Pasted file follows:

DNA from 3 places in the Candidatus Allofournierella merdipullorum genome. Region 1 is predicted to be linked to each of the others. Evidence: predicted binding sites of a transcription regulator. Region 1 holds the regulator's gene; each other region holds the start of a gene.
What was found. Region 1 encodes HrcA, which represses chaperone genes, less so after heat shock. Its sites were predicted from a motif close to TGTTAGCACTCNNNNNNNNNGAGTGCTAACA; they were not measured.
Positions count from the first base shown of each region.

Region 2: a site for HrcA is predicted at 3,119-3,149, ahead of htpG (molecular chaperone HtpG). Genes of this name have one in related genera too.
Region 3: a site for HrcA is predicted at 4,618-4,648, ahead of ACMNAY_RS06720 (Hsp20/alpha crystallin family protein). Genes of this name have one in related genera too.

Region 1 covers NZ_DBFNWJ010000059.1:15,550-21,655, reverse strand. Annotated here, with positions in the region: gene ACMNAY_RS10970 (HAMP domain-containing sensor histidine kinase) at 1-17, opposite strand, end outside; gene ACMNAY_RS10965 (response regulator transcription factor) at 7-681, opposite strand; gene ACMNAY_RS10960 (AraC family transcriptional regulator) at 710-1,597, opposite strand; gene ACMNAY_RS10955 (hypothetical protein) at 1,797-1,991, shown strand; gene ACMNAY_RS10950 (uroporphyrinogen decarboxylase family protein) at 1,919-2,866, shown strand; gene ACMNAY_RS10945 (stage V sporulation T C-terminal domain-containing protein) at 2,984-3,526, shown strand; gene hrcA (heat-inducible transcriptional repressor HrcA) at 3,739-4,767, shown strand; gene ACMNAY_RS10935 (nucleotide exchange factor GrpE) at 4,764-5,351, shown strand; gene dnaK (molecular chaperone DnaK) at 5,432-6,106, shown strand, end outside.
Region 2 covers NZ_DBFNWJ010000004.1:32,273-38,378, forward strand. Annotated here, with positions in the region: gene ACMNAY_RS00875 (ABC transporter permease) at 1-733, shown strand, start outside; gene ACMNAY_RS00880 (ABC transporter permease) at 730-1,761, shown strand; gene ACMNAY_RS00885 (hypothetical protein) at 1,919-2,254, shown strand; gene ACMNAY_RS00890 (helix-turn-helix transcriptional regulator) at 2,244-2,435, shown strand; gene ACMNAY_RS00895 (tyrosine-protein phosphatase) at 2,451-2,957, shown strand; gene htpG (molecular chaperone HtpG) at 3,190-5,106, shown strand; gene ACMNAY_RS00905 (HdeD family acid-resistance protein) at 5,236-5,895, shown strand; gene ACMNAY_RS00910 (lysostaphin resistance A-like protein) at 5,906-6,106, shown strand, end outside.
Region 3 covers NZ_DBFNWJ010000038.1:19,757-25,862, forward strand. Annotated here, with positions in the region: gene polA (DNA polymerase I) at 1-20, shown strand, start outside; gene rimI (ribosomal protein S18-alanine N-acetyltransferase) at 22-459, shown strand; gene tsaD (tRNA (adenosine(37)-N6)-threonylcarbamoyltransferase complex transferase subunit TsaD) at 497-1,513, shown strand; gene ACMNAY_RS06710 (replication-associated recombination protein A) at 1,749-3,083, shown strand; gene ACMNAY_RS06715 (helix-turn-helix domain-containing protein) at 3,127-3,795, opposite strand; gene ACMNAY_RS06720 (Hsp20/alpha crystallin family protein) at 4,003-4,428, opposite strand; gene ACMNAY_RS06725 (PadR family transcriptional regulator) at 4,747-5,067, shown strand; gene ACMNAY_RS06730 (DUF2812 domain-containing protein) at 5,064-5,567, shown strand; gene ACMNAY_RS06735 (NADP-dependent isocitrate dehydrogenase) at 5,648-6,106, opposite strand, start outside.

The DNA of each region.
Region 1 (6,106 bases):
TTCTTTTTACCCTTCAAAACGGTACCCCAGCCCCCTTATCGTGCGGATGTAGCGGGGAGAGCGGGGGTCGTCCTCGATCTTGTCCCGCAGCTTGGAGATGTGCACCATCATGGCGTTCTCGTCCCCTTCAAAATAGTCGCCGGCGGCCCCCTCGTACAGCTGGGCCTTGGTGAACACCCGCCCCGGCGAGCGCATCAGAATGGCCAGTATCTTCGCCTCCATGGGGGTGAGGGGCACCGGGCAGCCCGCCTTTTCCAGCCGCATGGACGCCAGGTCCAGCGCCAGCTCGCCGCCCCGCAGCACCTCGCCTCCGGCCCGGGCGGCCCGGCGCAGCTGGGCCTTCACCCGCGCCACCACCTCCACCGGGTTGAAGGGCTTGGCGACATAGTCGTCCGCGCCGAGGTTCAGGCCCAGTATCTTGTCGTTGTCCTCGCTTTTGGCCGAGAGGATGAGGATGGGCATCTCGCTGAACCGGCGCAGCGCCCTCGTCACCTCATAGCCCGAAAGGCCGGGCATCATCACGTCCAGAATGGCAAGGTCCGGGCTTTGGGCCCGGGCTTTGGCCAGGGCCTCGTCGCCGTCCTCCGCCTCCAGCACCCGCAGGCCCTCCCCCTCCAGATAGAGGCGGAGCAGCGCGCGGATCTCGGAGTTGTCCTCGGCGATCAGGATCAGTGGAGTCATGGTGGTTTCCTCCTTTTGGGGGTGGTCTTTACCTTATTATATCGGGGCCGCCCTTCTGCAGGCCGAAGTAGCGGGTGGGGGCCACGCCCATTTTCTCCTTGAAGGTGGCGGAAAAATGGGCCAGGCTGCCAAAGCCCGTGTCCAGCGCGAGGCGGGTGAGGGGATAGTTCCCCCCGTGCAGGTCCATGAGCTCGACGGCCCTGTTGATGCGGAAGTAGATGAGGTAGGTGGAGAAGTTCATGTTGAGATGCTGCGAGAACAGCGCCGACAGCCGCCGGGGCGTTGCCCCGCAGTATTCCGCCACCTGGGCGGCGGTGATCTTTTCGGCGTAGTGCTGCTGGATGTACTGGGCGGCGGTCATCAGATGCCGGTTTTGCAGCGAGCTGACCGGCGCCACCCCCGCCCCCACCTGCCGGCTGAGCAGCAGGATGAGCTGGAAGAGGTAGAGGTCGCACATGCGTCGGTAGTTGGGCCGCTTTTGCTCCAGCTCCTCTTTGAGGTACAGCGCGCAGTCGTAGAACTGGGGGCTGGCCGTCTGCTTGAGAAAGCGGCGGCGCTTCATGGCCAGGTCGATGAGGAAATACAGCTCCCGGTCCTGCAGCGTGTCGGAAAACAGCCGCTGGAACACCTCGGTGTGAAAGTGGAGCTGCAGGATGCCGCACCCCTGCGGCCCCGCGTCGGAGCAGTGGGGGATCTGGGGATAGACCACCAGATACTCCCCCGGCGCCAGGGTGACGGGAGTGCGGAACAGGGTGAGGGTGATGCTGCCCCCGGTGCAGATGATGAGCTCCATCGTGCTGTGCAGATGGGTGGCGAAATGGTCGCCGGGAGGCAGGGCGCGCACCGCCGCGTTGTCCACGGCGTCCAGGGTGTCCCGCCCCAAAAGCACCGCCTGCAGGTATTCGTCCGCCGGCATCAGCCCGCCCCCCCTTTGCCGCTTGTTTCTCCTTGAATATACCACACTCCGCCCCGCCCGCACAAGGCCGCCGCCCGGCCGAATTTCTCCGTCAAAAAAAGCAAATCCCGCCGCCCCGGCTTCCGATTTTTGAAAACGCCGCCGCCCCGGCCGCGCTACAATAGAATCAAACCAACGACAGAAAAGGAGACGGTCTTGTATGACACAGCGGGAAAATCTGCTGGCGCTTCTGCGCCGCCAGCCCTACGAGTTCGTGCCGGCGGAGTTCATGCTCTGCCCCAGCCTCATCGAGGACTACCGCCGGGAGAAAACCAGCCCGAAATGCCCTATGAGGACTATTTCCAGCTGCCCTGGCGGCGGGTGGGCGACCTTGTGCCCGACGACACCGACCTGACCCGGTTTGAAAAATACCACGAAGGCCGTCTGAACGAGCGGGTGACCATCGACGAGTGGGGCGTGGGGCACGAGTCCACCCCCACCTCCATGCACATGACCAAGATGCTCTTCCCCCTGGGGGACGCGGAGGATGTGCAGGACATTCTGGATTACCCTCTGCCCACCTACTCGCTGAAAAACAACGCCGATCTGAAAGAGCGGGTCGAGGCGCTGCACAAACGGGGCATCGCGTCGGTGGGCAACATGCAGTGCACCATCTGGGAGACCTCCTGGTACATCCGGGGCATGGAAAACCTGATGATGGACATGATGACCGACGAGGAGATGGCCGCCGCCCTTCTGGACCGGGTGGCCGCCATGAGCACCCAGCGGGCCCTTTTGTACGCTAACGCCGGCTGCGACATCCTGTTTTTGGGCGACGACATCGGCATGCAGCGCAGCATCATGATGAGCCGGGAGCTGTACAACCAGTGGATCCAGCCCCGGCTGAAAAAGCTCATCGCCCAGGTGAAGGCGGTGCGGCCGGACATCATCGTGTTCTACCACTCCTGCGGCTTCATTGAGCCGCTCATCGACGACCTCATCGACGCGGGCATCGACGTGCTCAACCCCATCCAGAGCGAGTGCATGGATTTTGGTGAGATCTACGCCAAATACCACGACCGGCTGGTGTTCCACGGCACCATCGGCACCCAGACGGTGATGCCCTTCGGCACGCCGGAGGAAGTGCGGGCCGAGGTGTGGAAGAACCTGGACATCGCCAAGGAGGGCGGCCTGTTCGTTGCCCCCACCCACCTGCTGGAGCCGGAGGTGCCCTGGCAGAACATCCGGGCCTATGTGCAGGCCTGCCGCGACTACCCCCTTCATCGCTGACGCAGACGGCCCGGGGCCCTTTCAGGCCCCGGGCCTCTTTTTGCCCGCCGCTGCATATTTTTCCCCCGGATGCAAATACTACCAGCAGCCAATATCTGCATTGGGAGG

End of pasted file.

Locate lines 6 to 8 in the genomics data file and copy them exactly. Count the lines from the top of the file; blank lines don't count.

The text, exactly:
Region 1 covers NZ_DBFNWJ010000059.1:15,550-21,655, reverse strand. Annotated here, with positions in the region: gene ACMNAY_RS10970 (HAMP domain-containing sensor histidine kinase) at 1-17, opposite strand, end outside; gene ACMNAY_RS10965 (response regulator transcription factor) at 7-681, opposite strand; gene ACMNAY_RS10960 (AraC family transcriptional regulator) at 710-1,597, opposite strand; gene ACMNAY_RS10955 (hypothetical protein) at 1,797-1,991, shown strand; gene ACMNAY_RS10950 (uroporphyrinogen decarboxylase family protein) at 1,919-2,866, shown strand; gene ACMNAY_RS10945 (stage V sporulation T C-terminal domain-containing protein) at 2,984-3,526, shown strand; gene hrcA (heat-inducible transcriptional repressor HrcA) at 3,739-4,767, shown strand; gene ACMNAY_RS10935 (nucleotide exchange factor GrpE) at 4,764-5,351, shown strand; gene dnaK (molecular chaperone DnaK) at 5,432-6,106, shown strand, end outside.
Region 2 covers NZ_DBFNWJ010000004.1:32,273-38,378, forward strand. Annotated here, with positions in the region: gene ACMNAY_RS00875 (ABC transporter permease) at 1-733, shown strand, start outside; gene ACMNAY_RS00880 (ABC transporter permease) at 730-1,761, shown strand; gene ACMNAY_RS00885 (hypothetical protein) at 1,919-2,254, shown strand; gene ACMNAY_RS00890 (helix-turn-helix transcriptional regulator) at 2,244-2,435, shown strand; gene ACMNAY_RS00895 (tyrosine-protein phosphatase) at 2,451-2,957, shown strand; gene htpG (molecular chaperone HtpG) at 3,190-5,106, shown strand; gene ACMNAY_RS00905 (HdeD family acid-resistance protein) at 5,236-5,895, shown strand; gene ACMNAY_RS00910 (lysostaphin resistance A-like protein) at 5,906-6,106, shown strand, end outside.
Region 3 covers NZ_DBFNWJ010000038.1:19,757-25,862, forward strand. Annotated here, with positions in the region: gene polA (DNA polymerase I) at 1-20, shown strand, start outside; gene rimI (ribosomal protein S18-alanine N-acetyltransferase) at 22-459, shown strand; gene tsaD (tRNA (adenosine(37)-N6)-threonylcarbamoyltransferase complex transferase subunit TsaD) at 497-1,513, shown strand; gene ACMNAY_RS06710 (replication-associated recombination protein A) at 1,749-3,083, shown strand; gene ACMNAY_RS06715 (helix-turn-helix domain-containing protein) at 3,127-3,795, opposite strand; gene ACMNAY_RS06720 (Hsp20/alpha crystallin family protein) at 4,003-4,428, opposite strand; gene ACMNAY_RS06725 (PadR family transcriptional regulator) at 4,747-5,067, shown strand; gene ACMNAY_RS06730 (DUF2812 domain-containing protein) at 5,064-5,567, shown strand; gene ACMNAY_RS06735 (NADP-dependent isocitrate dehydrogenase) at 5,648-6,106, opposite strand, start outside.